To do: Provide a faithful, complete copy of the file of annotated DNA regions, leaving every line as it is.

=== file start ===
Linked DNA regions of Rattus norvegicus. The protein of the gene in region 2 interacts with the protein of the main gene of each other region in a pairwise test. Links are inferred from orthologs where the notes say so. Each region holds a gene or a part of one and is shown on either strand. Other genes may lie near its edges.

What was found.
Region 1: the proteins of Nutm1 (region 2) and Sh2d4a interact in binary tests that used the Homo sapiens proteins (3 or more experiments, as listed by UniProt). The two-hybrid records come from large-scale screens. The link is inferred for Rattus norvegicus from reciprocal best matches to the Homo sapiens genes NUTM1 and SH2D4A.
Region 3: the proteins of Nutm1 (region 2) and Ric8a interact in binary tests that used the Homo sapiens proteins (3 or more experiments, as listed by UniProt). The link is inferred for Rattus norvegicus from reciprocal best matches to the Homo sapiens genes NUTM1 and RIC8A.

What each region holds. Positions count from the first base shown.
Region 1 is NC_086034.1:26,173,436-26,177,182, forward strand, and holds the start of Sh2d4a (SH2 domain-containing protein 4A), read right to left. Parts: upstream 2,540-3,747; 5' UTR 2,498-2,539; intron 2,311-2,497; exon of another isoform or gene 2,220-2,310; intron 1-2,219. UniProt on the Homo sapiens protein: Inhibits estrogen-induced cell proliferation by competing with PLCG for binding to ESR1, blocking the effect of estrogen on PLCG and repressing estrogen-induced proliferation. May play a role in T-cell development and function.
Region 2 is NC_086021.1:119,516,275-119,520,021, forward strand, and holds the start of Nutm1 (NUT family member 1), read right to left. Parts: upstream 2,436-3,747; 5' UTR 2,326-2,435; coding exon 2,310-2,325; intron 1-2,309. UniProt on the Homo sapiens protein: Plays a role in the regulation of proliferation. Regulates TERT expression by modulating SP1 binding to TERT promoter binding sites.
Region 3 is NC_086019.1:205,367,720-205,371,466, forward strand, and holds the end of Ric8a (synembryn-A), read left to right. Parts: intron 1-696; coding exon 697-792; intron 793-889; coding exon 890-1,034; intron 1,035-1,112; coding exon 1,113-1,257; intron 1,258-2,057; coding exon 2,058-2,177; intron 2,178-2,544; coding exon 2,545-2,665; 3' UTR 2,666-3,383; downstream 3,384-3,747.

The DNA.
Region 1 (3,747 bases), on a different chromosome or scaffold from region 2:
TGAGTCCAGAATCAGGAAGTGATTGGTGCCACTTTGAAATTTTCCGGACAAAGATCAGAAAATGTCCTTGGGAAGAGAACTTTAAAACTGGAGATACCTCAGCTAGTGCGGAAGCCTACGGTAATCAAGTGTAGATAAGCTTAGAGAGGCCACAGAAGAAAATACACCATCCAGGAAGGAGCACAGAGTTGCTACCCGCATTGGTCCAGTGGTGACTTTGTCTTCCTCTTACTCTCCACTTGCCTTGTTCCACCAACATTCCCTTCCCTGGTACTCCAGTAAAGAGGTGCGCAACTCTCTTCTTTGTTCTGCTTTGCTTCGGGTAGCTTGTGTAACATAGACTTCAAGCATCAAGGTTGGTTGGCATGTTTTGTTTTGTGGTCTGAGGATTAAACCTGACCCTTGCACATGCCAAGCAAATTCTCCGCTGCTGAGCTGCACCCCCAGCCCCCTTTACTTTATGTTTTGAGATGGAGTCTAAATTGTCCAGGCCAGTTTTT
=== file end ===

Linked DNA regions of Rattus norvegicus. The protein of the gene in region 2 interacts with the protein of the main gene of each other region in a pairwise test. Links are inferred from orthologs where the notes say so. Each region holds a gene or a part of one and is shown on either strand. Other genes may lie near its edges.

What was found.
Region 1: the proteins of Nutm1 (region 2) and Sh2d4a interact in binary tests that used the Homo sapiens proteins (3 or more experiments, as listed by UniProt). The two-hybrid records come from large-scale screens. The link is inferred for Rattus norvegicus from reciprocal best matches to the Homo sapiens genes NUTM1 and SH2D4A.
Region 3: the proteins of Nutm1 (region 2) and Ric8a interact in binary tests that used the Homo sapiens proteins (3 or more experiments, as listed by UniProt). The link is inferred for Rattus norvegicus from reciprocal best matches to the Homo sapiens genes NUTM1 and RIC8A.

What each region holds. Positions count from the first base shown.
Region 1 is NC_086034.1:26,173,436-26,177,182, forward strand, and holds the start of Sh2d4a (SH2 domain-containing protein 4A), read right to left. Parts: upstream 2,540-3,747; 5' UTR 2,498-2,539; intron 2,311-2,497; exon of another isoform or gene 2,220-2,310; intron 1-2,219. UniProt on the Homo sapiens protein: Inhibits estrogen-induced cell proliferation by competing with PLCG for binding to ESR1, blocking the effect of estrogen on PLCG and repressing estrogen-induced proliferation. May play a role in T-cell development and function.
Region 2 is NC_086021.1:119,516,275-119,520,021, forward strand, and holds the start of Nutm1 (NUT family member 1), read right to left. Parts: upstream 2,436-3,747; 5' UTR 2,326-2,435; coding exon 2,310-2,325; intron 1-2,309. UniProt on the Homo sapiens protein: Plays a role in the regulation of proliferation. Regulates TERT expression by modulating SP1 binding to TERT promoter binding sites.
Region 3 is NC_086019.1:205,367,720-205,371,466, forward strand, and holds the end of Ric8a (synembryn-A), read left to right. Parts: intron 1-696; coding exon 697-792; intron 793-889; coding exon 890-1,034; intron 1,035-1,112; coding exon 1,113-1,257; intron 1,258-2,057; coding exon 2,058-2,177; intron 2,178-2,544; coding exon 2,545-2,665; 3' UTR 2,666-3,383; downstream 3,384-3,747.

The DNA.
Region 1 (3,747 bases), on a different chromosome or scaffold from region 2:
TGAGTCCAGAATCAGGAAGTGATTGGTGCCACTTTGAAATTTTCCGGACAAAGATCAGAAAATGTCCTTGGGAAGAGAACTTTAAAACTGGAGATACCTCAGCTAGTGCGGAAGCCTACGGTAATCAAGTGTAGATAAGCTTAGAGAGGCCACAGAAGAAAATACACCATCCAGGAAGGAGCACAGAGTTGCTACCCGCATTGGTCCAGTGGTGACTTTGTCTTCCTCTTACTCTCCACTTGCCTTGTTCCACCAACATTCCCTTCCCTGGTACTCCAGTAAAGAGGTGCGCAACTCTCTTCTTTGTTCTGCTTTGCTTCGGGTAGCTTGTGTAACATAGACTTCAAGCATCAAGGTTGGTTGGCATGTTTTGTTTTGTGGTCTGAGGATTAAACCTGACCCTTGCACATGCCAAGCAAATTCTCCGCTGCTGAGCTGCACCCCCAGCCCCCTTTACTTTATGTTTTGAGATGGAGTCTAAATTGTCCAGGCCAGTTTTT